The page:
By Johan Galtung*
There is much diversity. Let us praise that mega aspect of our world as multipolar, passive but peaceful, coexistence of civilizations:
Anglo-American; Latin American-Caribbean; Islamic; African pre-, post-colonial; European from Ireland to Russia Far East; West Asian Islamic; with Israel Jewish; Iran Persian; South Asian, SAARC, Hindu and Islamic with India; Southeast Asian, ASEAN, Buddhist, Christian, multi-cultural; Northeast Asian daoist-shinto with China and Japan; Asian-Pacific, multi-cultural, with Maoris, Aborigines, Polynesians, Micronesians, Melanesians from one rim to the other.
14 civilizations. Others stop counting at 8, 10. Around that.
What a wonderful, diverse, polyphonic world! Not monophonic US or European all over, as they both have wanted and maybe still want.
To be celebrated as part of a formula for endurance and duration. The other part is symbiosis. Man-woman diversity is fine; the other part is man-woman symbiosis, celebrated in half of world literature?
Civilization diversity is fine, so is symbiosis. Meaning what?
The standard answer: dialogue. “This is our position; what is yours?” Good enough for getting to know each other across gaps of differences. But not good enough for symbiosis, for “living together”-ness.
What more is needed, beyond “dialogue of civilizations”?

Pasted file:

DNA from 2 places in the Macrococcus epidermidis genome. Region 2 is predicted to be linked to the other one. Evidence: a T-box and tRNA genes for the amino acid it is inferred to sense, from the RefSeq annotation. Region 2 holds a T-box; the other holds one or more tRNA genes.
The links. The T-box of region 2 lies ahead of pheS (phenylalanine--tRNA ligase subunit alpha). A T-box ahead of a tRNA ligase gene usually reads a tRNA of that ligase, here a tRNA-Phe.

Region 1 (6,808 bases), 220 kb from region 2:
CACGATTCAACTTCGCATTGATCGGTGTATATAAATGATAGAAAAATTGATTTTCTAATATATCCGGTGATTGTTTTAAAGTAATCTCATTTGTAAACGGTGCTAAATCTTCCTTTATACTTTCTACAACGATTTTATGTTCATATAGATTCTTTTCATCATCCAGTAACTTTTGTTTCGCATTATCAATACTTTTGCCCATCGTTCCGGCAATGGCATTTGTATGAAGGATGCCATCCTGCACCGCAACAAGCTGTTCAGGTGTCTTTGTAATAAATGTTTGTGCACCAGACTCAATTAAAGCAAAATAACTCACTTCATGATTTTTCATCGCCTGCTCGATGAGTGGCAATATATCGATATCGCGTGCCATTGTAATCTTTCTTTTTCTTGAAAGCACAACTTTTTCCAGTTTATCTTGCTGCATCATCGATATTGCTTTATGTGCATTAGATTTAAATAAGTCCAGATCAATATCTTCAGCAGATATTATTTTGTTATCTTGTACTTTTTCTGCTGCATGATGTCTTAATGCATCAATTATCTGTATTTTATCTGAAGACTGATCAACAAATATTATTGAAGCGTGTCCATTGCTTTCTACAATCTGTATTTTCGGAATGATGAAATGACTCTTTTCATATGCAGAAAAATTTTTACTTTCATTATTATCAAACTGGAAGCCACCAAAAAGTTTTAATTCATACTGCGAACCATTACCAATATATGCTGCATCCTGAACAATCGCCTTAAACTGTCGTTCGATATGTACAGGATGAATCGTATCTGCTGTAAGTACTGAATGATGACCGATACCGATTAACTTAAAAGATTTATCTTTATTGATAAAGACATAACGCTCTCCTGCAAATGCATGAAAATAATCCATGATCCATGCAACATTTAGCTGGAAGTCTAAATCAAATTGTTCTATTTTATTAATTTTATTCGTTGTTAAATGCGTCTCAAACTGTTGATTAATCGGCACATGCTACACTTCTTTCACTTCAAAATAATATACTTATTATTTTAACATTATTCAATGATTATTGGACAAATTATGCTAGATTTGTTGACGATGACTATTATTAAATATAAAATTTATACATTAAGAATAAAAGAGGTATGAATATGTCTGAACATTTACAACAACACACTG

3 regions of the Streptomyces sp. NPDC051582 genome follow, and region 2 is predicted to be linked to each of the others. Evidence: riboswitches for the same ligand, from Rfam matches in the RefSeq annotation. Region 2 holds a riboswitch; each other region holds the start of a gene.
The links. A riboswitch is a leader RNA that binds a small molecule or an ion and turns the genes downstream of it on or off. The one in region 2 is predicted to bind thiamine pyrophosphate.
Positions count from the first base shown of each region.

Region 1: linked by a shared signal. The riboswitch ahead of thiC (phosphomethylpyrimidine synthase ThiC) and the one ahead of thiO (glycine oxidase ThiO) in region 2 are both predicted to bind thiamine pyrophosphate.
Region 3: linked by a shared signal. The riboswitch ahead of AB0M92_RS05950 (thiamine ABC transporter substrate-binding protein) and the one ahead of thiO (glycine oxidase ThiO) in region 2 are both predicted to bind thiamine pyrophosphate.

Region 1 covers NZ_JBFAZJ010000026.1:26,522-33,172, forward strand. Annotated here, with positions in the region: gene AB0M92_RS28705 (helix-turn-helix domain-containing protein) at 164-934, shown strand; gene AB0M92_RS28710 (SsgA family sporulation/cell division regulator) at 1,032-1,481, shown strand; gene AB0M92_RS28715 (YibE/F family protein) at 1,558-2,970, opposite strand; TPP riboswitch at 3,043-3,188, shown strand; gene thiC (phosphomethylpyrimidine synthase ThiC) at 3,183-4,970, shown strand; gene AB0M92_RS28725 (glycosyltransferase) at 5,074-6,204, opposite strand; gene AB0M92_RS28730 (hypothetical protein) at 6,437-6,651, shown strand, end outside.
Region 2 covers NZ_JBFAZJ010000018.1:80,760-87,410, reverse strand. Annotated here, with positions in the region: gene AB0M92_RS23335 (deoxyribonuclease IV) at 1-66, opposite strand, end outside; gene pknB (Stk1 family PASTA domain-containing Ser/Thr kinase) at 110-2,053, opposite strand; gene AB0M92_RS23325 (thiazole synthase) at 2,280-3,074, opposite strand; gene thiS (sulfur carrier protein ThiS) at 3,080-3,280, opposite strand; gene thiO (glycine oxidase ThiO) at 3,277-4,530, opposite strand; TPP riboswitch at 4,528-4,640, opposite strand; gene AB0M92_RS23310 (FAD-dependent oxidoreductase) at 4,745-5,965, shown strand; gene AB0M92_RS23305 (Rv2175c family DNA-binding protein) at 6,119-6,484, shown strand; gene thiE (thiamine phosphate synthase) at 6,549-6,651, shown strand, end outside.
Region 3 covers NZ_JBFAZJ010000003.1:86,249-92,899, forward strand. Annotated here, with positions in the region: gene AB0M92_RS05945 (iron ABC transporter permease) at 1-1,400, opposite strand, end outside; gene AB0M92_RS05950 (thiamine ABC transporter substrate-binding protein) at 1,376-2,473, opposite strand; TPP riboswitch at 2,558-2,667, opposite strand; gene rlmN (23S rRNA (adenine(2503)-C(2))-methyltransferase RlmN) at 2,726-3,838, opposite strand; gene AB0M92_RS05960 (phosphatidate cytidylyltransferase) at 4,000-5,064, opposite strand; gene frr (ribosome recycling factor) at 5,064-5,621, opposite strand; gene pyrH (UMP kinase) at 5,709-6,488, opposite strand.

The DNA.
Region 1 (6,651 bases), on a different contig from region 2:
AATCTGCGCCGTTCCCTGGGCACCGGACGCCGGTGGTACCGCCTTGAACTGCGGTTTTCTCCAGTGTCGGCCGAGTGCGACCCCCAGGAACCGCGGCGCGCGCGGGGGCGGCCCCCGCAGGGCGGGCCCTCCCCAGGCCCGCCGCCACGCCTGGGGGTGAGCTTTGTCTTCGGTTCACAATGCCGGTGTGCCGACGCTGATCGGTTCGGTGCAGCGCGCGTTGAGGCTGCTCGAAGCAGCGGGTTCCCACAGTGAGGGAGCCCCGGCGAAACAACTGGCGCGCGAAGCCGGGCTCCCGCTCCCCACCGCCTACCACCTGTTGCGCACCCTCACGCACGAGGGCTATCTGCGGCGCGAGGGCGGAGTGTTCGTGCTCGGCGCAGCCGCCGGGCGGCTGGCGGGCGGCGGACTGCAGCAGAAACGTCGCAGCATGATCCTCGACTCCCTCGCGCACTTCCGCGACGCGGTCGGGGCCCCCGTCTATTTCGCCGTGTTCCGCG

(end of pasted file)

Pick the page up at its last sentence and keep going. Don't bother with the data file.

Like for man-woman: creating something new. A real dialogue goes beyond getting to know each other to mutual learning, beyond mutual learning to mutual visions, and beyond that to mutual practice.
Thus, Christianity and Islam could join in producing a Chrislam, Hinduism and Buddhism a Hinbuism, Daoism and Shinto a Daoshin.
The civilizations we know, and often celebrate as if they were eternal, arose like that. That wonderful process will not stop by somebody putting a lid on it: “You have us; that is all you need”.
They may try, but will not succeed. Seeds under ice burst forth. Seeds of new civilizations under the present will also burst forth.
*Johan Galtung, a professor of peace studies, dr hc mult, is founder of TRANSCEND International and rector of TRANSCEND Peace University. He was awarded among others the 1987 Right Livelihood Award, known as the Alternative Nobel Peace Prize. Galtung has mediated in over 150 conflicts in more than 150 countries, and written more than 170 books on peace and related issues, 96 as the sole author. More than 40 have been translated to other languages, including 50 Years-100 Peace and Conflict Perspectives published by TRANSCEND University Press. His book, Transcend and Transform, was translated to 25 languages. He has published more than 1700 articles and book chapters and over 500 Editorials for TRANSCEND Media Service. More information about Prof. Galtung and all of his publications can be found at transcend.org/galtung.